Wednesday, May 27, 2015

CCSD's Herring Needs to Skip Jargon to Communicate

Here's a bingo game teachers enjoy as they sit through hours of boring in-services. It comes in many versions, but all have a serious underlying message. Jargon in any field makes one professional sound knowledgeable to another, but often those same terms inadvertently impress audiences with the idea that the speaker is talking down. Such is the case with Dr. Lisa Herring's recent op-ed on "personalized learning." She responded to an article in which some teachers and parents worried about overuse of iPads in the early grades.

Nothing in Herring's essay will alleviate the concerns of those parents and teachers, since she intimates that she needs to explain "personalized learning" to them. Evidently, she does not consider their worries part of her desired "feedback from critical thought partners," although they seem to fall into the categories she names as "stakeholders."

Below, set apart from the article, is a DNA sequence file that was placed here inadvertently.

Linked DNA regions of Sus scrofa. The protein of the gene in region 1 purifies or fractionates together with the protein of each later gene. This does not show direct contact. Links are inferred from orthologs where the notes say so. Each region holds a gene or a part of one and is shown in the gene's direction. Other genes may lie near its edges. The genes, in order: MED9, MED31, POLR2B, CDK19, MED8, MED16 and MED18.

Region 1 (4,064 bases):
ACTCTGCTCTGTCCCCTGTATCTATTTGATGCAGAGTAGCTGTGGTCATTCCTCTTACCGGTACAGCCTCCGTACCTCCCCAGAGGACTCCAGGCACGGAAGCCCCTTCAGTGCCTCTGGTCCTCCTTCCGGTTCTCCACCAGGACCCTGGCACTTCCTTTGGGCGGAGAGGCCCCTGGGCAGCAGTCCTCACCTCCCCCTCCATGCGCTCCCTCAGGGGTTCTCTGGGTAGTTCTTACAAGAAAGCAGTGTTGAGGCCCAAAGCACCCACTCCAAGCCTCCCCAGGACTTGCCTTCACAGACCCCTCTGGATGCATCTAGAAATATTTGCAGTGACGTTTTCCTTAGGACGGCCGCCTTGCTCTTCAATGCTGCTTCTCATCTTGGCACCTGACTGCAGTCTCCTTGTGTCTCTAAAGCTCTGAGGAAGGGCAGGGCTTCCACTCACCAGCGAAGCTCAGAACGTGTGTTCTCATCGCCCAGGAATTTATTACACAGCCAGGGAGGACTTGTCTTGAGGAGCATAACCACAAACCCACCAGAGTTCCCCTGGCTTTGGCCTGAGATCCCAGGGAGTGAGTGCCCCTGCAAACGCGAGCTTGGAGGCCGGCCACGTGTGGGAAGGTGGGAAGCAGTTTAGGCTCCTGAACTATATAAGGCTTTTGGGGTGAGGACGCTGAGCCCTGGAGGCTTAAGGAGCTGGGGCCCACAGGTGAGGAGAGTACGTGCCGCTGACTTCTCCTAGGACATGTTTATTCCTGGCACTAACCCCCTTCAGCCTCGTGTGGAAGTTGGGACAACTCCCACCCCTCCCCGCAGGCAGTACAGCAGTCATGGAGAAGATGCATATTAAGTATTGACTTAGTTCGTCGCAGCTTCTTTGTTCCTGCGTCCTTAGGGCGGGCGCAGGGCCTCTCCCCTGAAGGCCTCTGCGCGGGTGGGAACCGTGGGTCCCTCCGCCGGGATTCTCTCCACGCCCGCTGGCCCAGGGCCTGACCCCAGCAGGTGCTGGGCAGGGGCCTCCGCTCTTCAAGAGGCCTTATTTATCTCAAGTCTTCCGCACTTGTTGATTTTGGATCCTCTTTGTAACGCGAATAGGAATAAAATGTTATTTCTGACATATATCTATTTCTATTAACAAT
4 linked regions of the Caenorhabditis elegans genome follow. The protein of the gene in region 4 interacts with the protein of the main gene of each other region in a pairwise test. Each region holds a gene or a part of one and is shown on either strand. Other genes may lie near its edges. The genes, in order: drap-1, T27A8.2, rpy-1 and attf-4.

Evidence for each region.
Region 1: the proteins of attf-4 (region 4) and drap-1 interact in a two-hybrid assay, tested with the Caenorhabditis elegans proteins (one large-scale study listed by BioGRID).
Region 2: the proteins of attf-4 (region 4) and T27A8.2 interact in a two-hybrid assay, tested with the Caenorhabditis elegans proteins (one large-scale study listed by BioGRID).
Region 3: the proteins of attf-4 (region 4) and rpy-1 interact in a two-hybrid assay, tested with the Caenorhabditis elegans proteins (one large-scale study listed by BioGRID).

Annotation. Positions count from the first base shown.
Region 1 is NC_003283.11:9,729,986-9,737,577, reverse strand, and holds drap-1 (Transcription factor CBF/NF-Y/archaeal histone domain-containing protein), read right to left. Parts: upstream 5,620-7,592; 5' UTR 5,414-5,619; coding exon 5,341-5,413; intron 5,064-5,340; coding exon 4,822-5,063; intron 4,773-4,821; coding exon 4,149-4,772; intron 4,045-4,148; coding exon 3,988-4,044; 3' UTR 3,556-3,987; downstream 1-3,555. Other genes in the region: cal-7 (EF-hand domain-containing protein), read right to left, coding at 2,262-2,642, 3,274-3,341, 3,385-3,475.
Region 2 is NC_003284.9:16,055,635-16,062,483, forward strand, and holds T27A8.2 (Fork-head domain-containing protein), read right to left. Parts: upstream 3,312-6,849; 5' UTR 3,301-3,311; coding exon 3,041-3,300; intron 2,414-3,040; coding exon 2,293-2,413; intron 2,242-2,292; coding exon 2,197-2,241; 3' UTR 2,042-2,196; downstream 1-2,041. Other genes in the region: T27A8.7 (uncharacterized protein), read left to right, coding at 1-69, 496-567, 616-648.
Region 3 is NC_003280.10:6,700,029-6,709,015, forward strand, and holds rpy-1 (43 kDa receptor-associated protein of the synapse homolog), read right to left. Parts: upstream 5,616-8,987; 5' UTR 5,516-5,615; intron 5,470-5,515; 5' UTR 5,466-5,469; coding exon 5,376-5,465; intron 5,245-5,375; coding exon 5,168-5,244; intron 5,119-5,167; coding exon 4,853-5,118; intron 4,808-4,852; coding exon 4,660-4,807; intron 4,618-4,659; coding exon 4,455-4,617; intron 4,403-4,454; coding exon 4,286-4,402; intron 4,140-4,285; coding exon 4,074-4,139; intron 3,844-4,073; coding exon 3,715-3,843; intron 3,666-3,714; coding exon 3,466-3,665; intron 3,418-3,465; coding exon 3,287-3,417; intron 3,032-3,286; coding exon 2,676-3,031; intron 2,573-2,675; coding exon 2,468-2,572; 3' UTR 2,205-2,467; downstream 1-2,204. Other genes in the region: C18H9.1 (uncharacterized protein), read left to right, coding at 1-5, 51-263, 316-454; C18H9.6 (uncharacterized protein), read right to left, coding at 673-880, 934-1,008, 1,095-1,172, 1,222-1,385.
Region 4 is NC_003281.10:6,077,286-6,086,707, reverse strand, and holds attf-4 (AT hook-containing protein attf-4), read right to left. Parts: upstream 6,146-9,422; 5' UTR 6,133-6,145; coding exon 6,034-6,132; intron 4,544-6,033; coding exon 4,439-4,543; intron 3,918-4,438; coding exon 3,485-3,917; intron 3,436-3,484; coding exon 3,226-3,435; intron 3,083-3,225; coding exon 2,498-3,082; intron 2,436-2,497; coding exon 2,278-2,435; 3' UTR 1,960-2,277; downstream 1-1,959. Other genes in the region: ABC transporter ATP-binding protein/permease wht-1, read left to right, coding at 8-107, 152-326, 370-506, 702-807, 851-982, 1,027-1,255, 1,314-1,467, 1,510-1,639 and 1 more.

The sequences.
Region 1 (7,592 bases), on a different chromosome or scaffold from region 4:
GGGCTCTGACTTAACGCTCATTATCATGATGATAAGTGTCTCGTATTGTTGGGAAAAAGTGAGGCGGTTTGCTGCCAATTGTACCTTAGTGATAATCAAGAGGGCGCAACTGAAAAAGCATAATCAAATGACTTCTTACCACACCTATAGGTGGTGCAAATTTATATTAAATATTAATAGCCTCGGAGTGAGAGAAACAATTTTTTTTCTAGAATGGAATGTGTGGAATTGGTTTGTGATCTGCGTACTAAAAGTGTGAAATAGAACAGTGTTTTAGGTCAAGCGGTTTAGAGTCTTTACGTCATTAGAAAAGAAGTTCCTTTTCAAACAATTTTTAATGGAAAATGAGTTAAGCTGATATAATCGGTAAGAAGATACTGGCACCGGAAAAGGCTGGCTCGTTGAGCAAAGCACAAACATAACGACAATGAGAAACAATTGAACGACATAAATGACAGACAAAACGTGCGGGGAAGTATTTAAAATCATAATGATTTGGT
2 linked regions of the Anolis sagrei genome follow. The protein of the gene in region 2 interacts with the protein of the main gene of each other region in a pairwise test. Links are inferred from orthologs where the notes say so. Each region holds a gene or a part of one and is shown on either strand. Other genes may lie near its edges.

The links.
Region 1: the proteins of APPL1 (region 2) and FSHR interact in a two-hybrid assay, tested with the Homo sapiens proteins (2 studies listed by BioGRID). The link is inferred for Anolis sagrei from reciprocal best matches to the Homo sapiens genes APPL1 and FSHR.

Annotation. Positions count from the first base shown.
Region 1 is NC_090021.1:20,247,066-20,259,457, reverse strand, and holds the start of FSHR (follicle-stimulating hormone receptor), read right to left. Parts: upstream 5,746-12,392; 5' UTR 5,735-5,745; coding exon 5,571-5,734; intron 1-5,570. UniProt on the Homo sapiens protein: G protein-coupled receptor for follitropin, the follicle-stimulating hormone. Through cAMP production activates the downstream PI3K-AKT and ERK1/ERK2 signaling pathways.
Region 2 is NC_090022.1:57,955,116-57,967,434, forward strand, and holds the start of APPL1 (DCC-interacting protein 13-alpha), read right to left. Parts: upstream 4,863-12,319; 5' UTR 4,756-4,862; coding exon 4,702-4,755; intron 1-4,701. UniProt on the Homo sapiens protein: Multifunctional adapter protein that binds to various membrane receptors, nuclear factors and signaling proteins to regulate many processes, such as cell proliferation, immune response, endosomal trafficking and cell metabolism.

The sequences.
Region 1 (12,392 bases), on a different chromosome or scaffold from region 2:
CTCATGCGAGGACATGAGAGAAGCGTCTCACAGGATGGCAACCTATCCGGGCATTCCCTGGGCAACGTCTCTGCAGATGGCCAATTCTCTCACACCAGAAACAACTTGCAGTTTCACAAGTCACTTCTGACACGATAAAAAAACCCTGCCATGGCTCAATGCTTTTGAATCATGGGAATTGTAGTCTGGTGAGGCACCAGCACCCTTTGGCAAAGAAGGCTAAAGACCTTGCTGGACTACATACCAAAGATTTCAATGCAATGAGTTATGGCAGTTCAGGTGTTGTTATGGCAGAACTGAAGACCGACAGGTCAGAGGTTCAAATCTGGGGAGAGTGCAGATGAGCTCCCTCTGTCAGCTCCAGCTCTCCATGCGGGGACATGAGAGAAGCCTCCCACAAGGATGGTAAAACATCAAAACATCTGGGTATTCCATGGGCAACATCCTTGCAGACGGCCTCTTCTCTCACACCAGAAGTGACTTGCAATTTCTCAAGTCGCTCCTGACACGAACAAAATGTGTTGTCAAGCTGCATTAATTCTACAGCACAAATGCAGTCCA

"Building 21st century skills" for "today's global economy," Herring suggests, must cause these critical thinkers to "step outside of [their] comfort zone." She's not stepping out of hers.

Too many educational "fixes" have flopped for "stakeholders" to accept that professionals always know best.

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